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Heather Nellis/Recorder staff At right, State Sen. Cecilia Tkaczyk, D-Duanesburg, talks to Montgomery County farmer Jessica Betz Thursday at the Amsterdam Castle, where Tkaczyk announced a set of bills aimed to help the agriculture industry.

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State senator unveils bills for farms, business

Friday, April 19, 2013 - Updated: 3:51 PM

By HEATHER NELLIS

Recorder News Staff

State Sen. Cecilia Tkaczyk, D-Duanesburg, rolled out a package of economic development bills Thursday at the Amsterdam Castle aimed at helping small businesses and farms.

The bills respectively aim to establish tax credits to companies who invest broadband Internet access in rural areas like this one, revolving loan funds for farms which gross less than $100,000 annually, and grants for farmers impacted by natural disasters.

"Our rural communities and small, upstate cities are not getting the support they need, and many of the unique challenges facing our local businesses are not being addressed," Tkaczyk said.

The Small Farm Modernization Revolving Loan Fund calls to provide low interest loans of up to $25,000 to help small farms modernize, purchase new equipment, or expand the amount of crops planted.

"It's a low interest loan so it gets recycled, and its a way to help small farms to expand and meet market opportunities," Tkaczyk said.

The Small Farm Disaster Recovery Grant program would provide grants of up to $10,000 to small farm owners to purchase and replant crops that have been destroyed by a natural disaster.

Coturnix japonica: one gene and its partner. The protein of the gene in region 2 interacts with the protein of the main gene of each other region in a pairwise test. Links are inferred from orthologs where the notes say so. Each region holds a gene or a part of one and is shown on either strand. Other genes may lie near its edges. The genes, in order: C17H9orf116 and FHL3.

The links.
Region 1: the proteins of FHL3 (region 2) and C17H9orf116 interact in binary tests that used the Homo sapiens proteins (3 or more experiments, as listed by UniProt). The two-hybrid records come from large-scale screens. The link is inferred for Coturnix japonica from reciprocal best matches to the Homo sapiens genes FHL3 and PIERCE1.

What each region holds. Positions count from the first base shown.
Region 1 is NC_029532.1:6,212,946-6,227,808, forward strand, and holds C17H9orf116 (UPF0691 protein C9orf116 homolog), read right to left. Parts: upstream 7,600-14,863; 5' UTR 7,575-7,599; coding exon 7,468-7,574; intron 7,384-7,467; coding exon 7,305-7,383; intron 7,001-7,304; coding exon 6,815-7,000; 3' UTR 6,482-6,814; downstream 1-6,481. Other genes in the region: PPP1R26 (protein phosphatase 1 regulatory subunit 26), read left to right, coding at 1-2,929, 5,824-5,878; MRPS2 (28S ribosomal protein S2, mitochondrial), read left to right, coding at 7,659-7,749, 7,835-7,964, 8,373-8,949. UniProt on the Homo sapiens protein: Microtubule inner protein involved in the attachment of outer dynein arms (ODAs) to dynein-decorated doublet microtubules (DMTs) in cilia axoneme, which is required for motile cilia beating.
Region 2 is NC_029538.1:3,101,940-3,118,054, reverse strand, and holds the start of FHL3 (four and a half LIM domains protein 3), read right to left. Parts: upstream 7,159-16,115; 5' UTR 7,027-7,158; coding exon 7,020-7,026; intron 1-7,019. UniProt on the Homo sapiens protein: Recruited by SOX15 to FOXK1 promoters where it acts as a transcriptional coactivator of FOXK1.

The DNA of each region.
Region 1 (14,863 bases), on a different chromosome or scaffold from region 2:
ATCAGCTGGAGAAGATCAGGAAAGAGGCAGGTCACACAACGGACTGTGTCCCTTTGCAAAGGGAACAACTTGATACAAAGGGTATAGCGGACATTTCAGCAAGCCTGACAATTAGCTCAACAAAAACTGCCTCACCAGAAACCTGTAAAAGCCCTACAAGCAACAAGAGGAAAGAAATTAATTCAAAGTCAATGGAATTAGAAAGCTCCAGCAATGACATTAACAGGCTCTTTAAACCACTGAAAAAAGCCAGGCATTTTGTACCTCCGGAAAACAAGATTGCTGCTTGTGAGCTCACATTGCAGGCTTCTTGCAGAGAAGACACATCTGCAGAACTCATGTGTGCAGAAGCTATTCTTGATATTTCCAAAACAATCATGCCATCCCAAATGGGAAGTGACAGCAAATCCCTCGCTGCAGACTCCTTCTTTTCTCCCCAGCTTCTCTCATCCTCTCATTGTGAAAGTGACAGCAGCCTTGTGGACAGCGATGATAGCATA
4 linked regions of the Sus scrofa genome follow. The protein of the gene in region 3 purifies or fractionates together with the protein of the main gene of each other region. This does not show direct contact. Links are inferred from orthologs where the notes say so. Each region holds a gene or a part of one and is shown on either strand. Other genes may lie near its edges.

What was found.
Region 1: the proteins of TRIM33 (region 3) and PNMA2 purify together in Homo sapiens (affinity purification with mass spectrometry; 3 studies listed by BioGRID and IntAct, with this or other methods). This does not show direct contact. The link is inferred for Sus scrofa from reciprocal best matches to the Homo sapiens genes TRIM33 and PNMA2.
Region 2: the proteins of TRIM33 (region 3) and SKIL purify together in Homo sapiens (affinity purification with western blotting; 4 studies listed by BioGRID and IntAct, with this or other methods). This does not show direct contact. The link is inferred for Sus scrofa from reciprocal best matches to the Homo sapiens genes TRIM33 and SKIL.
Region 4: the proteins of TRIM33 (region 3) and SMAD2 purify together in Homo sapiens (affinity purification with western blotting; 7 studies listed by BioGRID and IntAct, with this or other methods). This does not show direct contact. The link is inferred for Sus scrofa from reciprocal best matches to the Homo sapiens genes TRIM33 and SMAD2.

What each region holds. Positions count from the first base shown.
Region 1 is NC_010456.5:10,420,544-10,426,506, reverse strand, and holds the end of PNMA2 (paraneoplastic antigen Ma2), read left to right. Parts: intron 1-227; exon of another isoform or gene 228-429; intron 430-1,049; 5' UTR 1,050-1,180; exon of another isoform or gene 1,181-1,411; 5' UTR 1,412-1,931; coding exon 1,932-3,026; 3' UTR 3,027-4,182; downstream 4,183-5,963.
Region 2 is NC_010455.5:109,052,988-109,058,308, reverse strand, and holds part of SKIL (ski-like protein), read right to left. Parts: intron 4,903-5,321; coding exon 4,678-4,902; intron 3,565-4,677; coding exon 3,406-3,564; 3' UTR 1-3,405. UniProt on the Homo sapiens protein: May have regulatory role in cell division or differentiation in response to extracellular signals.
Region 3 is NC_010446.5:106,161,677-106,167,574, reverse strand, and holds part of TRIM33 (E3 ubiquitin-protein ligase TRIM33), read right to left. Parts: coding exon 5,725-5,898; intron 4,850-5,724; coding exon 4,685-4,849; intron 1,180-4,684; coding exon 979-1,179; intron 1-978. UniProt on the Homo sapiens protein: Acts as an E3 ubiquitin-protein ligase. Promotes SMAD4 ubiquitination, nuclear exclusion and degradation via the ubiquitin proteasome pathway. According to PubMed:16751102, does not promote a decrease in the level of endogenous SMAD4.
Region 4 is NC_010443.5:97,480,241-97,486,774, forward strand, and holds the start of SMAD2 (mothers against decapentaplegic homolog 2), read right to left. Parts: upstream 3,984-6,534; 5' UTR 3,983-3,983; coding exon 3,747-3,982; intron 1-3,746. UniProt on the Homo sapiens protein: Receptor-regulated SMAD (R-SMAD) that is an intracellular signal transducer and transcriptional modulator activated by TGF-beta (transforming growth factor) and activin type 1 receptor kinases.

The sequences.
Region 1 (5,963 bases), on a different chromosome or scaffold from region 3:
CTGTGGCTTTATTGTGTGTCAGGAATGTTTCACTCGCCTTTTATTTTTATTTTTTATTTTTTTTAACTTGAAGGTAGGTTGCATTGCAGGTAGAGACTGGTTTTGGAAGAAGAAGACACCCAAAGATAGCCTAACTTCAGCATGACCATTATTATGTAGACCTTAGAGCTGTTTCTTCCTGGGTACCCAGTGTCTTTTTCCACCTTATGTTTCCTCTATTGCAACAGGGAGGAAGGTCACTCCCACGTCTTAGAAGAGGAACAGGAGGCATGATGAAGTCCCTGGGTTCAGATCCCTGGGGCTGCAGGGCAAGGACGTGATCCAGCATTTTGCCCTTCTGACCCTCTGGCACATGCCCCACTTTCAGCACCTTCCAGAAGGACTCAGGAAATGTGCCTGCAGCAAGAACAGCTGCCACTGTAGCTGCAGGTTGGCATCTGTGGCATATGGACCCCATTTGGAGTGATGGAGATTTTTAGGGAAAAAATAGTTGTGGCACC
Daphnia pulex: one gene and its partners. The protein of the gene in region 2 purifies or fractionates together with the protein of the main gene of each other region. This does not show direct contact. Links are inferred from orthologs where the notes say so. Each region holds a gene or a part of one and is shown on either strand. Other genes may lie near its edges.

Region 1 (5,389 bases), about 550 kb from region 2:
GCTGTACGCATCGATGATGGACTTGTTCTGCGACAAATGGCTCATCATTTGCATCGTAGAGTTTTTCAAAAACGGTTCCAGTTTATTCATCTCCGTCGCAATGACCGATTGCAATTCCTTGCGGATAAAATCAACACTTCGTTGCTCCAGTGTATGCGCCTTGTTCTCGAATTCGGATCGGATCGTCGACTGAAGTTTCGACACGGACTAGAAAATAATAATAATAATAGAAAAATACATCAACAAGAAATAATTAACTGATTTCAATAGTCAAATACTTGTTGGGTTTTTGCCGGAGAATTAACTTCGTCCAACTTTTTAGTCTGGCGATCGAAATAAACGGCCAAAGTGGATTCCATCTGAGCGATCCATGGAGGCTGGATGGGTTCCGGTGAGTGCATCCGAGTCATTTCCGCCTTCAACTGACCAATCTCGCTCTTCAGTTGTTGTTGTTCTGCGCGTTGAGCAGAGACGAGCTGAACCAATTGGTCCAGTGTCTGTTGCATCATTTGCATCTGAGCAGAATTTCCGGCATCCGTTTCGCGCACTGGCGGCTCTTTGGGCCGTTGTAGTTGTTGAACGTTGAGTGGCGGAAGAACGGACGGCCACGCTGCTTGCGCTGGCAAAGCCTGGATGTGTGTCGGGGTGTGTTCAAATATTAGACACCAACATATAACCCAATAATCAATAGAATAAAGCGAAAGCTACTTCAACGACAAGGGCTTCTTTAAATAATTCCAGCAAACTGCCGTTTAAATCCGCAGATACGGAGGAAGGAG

"It's a way to help immediately, and provide farmers some relief when dealing with events totally out of their control. I think the state has to realize we have to support small farmers, because when small farms thrive, the entire state thrives."

Montgomery County Soil and Water Conservation District Corey Nellis said agriculture is the county's foundation. He said he's seen an influx of new farmers coming into the county, and "we definitely need the support to help get them off the ground."

Nellis said it's hard for farms to stay in business, especially those impacted by the flooding events in 2011 caused by Tropical Storms Irene and Lee. At farms in the Lost Valley, there was 100 percent crop loss, and some farm land was buried by between 30,000 to 40,000 of gravel and stone that had to be removed,

Last year, because of severe drought, Montgomery County's farmers saw between 15 and 25 percent crop loss. The drought was so damaging to vegetable farmer's land he wasn't able to plant his fall harvest, Nellis said.

"There's no question, we need the support. Agriculture too important to Montgomery County to ignore these issues," Nellis said.

The Broadband Internet Access Act of 2013 would establish a 10 percent tax credit to companies that install new broadband service in rural, underserved and unserved areas. Tkaczyk pointed out that no residential customers in Montgomery County have access to fiber-optic broadband services in Montgomery County.

Tkaczyk said increasing such services would help businesses grow on the Internet and take advantage of the global market.

"Unless you're connected, you're missing out," Tkaczyk said.

While there are such services offered at the county's industrial business parks -- Florida, Florida Park Extension, Glen, and Edson Street -- Montgomery County Economic Development and Planning Director Ken Rose said they're not available to residential customers or small businesses.

"When people think of infrastructure -- they think of roads, water, and sewer capacity, but broadband is just as critical," Rose said. "It's critical for our existing companies, and critical to entice others into this region. The senator's initiative supports Fulton and Montgomery counties' regional business plan, but it could also reduce costs by increasing competition."

Still, Rose said any company looking to establish broadband here would likely weigh the cost of development against its personal gain. In addition to establishing a main line, feeder lines would also have to be constructed, making for an expensive project, he said.

     

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